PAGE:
“Thank you, Mrs. Lawrence. If the clear weather holds, the short road to Morristown will be open and we’ll go that way. Since we won’t come this way again, would you mind sending the stockings by on Sunday night? Thank you again.” Betsy nodded to Nate, and he clucked to the oxen. Soon they were on their way to the next farmhouse, the Pauls’.

    Young Mrs. Paul lived alone. Her husband was with the company. She promised to knit until doomsday if it would help. Then Nate and Betsy turned toward the Dixons’. By the time the oxen pulled out onto the road again, Betsy’s first stocking was finished. After stopping at the Moon farm and the Tucker place in the valley, Nate pulled the wagon into their cousins’ farm, the last one in the parish. The sun had been down for an hour, and the children were numb with cold and weariness. They didn’t mind a bit being bustled into the warm, friendly kitchen and being coaxed into staying the night with their cousins.

    The sun rose the next morning a little after Betsy had prodded Nate out of bed. It was a long, cold trip home, and the trip to Morristown the next day would be even longer and colder. But Betsy didn’t mind. By helping Pa, she was fighting Redcoats! As the wagon rolled toward the stoutly built farmhouse, she started humming “Yankee Doodle.” Before she had finished the first verse, Nate was humming too.

    As Nate drove the oxen into their farmyard, he asked, “Bet, how many pairs of stockings do you think we’ll get?”

    Betsy felt so good that she teased her brother. “I’ll not be surprised if we have enough for all of General Washington’s army and for a few of the British as well!”

    After starting the fire in the kitchen and fixing a little dinner, Betsy relaxed in the rocker to knit and wait for the stockings to come. She had almost finished two pairs when Nate came in from the barn and lit the lamp. “I expect we’ll have company any minute now,” he said. “Should be quite a flock of stockings here tonight. You’ve done a good job.”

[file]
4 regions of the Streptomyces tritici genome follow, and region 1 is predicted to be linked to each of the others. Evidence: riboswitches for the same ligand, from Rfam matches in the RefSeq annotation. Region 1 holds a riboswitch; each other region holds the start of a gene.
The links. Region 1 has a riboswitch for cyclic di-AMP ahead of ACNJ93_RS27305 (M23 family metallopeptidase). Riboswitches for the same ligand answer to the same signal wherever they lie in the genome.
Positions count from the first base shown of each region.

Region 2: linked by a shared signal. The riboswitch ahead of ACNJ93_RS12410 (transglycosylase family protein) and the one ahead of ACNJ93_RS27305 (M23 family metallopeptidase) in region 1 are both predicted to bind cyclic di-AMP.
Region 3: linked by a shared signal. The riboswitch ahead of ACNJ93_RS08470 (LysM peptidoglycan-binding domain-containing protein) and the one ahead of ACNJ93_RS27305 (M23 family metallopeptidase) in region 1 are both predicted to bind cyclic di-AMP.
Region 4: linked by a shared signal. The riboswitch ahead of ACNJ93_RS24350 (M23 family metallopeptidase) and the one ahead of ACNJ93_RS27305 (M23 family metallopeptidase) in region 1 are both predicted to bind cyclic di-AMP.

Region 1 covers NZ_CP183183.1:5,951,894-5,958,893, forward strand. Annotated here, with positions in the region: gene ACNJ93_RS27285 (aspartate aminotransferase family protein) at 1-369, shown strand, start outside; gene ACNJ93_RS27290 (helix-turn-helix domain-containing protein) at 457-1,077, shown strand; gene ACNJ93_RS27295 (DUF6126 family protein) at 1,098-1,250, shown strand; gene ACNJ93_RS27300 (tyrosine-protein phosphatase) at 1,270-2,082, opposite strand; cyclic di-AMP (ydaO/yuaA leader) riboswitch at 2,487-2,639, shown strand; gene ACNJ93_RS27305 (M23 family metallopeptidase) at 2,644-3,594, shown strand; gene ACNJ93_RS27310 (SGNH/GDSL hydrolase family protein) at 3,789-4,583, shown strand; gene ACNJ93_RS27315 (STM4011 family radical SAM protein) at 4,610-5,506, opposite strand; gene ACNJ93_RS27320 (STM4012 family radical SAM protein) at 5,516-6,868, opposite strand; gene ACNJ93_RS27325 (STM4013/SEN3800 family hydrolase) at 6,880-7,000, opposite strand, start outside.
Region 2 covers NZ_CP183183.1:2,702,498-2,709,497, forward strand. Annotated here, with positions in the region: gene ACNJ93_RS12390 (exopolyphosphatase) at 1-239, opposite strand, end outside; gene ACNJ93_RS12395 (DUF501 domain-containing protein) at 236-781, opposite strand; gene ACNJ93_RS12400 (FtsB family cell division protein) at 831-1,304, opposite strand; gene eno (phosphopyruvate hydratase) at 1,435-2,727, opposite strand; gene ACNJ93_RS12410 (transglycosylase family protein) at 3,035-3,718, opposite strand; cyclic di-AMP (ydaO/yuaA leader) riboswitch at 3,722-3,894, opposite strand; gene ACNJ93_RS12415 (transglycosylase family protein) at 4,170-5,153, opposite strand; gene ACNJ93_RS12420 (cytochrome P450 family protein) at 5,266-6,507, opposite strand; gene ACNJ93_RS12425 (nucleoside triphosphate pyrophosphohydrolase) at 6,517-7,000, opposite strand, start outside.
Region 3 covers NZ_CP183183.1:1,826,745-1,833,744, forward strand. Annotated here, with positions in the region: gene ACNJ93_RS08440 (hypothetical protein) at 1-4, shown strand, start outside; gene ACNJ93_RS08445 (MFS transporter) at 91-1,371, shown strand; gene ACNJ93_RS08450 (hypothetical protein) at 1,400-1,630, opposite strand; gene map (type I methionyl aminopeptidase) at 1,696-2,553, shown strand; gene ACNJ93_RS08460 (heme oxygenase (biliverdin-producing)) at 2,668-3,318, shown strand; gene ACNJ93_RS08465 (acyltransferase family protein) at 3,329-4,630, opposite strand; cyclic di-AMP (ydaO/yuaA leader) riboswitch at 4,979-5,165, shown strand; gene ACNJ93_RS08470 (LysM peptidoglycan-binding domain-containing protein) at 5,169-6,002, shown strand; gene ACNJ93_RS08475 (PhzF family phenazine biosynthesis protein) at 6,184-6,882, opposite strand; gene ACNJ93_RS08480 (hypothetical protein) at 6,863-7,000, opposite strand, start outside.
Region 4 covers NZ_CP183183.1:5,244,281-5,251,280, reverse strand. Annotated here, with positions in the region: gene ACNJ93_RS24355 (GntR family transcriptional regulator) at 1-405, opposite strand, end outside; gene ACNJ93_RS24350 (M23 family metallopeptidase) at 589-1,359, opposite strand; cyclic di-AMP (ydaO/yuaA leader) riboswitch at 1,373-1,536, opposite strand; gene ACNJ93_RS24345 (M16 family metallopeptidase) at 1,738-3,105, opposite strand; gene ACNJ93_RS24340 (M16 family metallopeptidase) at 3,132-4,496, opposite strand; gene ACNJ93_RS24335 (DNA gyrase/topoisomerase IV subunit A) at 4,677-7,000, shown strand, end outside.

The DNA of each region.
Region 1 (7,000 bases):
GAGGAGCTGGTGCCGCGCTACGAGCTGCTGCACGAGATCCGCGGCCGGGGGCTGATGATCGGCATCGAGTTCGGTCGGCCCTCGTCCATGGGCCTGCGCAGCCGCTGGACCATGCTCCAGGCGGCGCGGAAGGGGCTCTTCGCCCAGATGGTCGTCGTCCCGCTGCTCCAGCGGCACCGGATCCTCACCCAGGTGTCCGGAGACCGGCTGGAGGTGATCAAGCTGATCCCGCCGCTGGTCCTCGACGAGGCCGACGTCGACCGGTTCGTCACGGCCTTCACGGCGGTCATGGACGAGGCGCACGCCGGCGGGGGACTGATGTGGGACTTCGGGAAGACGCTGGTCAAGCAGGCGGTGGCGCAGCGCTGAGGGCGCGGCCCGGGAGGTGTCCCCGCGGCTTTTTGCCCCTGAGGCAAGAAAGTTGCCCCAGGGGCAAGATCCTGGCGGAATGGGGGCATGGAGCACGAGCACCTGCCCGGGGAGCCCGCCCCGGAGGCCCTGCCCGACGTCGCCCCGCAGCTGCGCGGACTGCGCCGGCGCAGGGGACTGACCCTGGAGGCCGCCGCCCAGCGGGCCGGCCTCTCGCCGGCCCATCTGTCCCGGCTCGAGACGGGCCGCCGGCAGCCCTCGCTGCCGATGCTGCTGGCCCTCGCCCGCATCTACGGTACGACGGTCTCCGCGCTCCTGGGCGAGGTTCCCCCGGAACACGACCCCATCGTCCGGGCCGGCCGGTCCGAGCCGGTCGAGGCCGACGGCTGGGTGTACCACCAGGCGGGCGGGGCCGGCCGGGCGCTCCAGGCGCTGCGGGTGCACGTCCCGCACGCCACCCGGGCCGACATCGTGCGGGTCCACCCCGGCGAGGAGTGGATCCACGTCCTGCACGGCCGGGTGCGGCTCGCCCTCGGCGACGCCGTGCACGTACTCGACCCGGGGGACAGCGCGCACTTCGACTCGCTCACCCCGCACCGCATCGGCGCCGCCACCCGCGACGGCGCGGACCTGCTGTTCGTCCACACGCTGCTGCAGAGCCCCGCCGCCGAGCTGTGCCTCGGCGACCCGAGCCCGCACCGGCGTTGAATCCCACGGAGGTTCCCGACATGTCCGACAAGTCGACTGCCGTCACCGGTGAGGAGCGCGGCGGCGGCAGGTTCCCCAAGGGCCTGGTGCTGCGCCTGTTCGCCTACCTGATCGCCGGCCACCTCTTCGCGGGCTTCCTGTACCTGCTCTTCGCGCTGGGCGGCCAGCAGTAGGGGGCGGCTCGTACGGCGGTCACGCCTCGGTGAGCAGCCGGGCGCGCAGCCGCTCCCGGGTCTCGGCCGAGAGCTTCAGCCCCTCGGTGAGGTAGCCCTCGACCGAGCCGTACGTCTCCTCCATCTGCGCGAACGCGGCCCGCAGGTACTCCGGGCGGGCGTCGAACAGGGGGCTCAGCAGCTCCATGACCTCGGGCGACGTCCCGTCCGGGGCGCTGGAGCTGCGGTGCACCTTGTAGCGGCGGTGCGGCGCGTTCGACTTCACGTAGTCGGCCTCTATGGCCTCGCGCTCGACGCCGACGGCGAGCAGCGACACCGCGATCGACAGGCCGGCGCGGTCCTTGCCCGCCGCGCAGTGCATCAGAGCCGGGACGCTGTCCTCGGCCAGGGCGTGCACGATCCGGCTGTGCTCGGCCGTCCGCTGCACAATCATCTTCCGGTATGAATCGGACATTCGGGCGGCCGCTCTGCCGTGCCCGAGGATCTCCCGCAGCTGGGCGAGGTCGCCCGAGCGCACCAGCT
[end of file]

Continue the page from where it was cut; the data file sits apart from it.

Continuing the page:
Betsy kept knitting and rocking, and Nate busied himself with his pocketknife and a chunk of pinewood. When he had whittled one piece into fine kindling, he went to the woodbox for another, then another. The only sounds were the scraping of his knife, the clicking of Betsy’s needles, and the howling of a fierce wind that had started up outside. No company came. When she finished her fourth stocking, Betsy’s knitting fell into her lap.

    Nate said softly, “Why don’t you go to bed? When the stockings come, I’ll wake you up.”

    Betsy nodded and trudged upstairs. When she awoke, it was day, but the sky was a blanket of gray. She pulled on her clothes and ran downstairs. Nate was sitting in the rocker, his head resting on his chest. “Nate.” Betsy shook his shoulder. “Where are all the stockings?”

    Nate awoke scowling. “You can see them yourself.” He swung his arm toward the table. “Your two pairs.”

    Betsy’s chin trembled, and her eyes started to burn. Blinking furiously to control her tears, she looked at the two lonely pairs of stockings. Her throat felt twisted and tight. “Well,” she finally managed to say, “get busy and hitch up the wagon. Pa and Dan will have stockings when they march tonight.”

    “Betsy, we’ve been beaten. Two pairs of stockings aren’t worth the trip—haven’t you seen the new snow? We’ll have to go the long way.”

    Nate’s voice was angry, but Betsy knew that he was just as disappointed as she was.

    “It’s all right if you don’t want to come,” Betsy said with a gulp. “I’ll go by myself.”

    Nate stamped out the door and hitched up the oxen. Then he called Betsy, and they rode down the bleak, snowy road. For miles the oxens’ muffled plodding and Betsy’s needles were the only sounds they heard.

    Suddenly a figure ran awkwardly toward them from the Lawrences’ narrow side road. Nate stopped the wagon and lifted Mrs. Lawrence’s bundle into the wagon.

    “We’ve been knitting all night,” Mrs. Lawrence told them. “We wanted to get the stockings to you, but the storm stopped us. We knew that it would force you to pass this way though. Anyway, here they are—twelve pairs!”

    Betsy and Nate both thanked her. Betsy was elated. Fourteen pairs were better than two! Nate slapped the reins, and they were off again.

    When they came to a fork in the road, there stood Mrs. Paul and one of the Dixon lads, laden with stockings. Farther down the road they met little Richie Moon with a basket of stockings almost bigger than he was. When they finally left the parish area, Nate pulled the wagon to the side of the road. They both scrambled into the wagon bed and started counting: 50 … 80 … 110 pairs of heavy woolen stockings! Enough for the whole company—and a few of the British too!

    Nate winked at Betsy and started humming “Yankee Doodle.” Before he had finished the first verse, both their voices were ringing across the frozen New Jersey countryside.

    Late that night, Lt. Ward’s company did march—with a warm stocking on every foot!

    Illustrated by Beth Maryon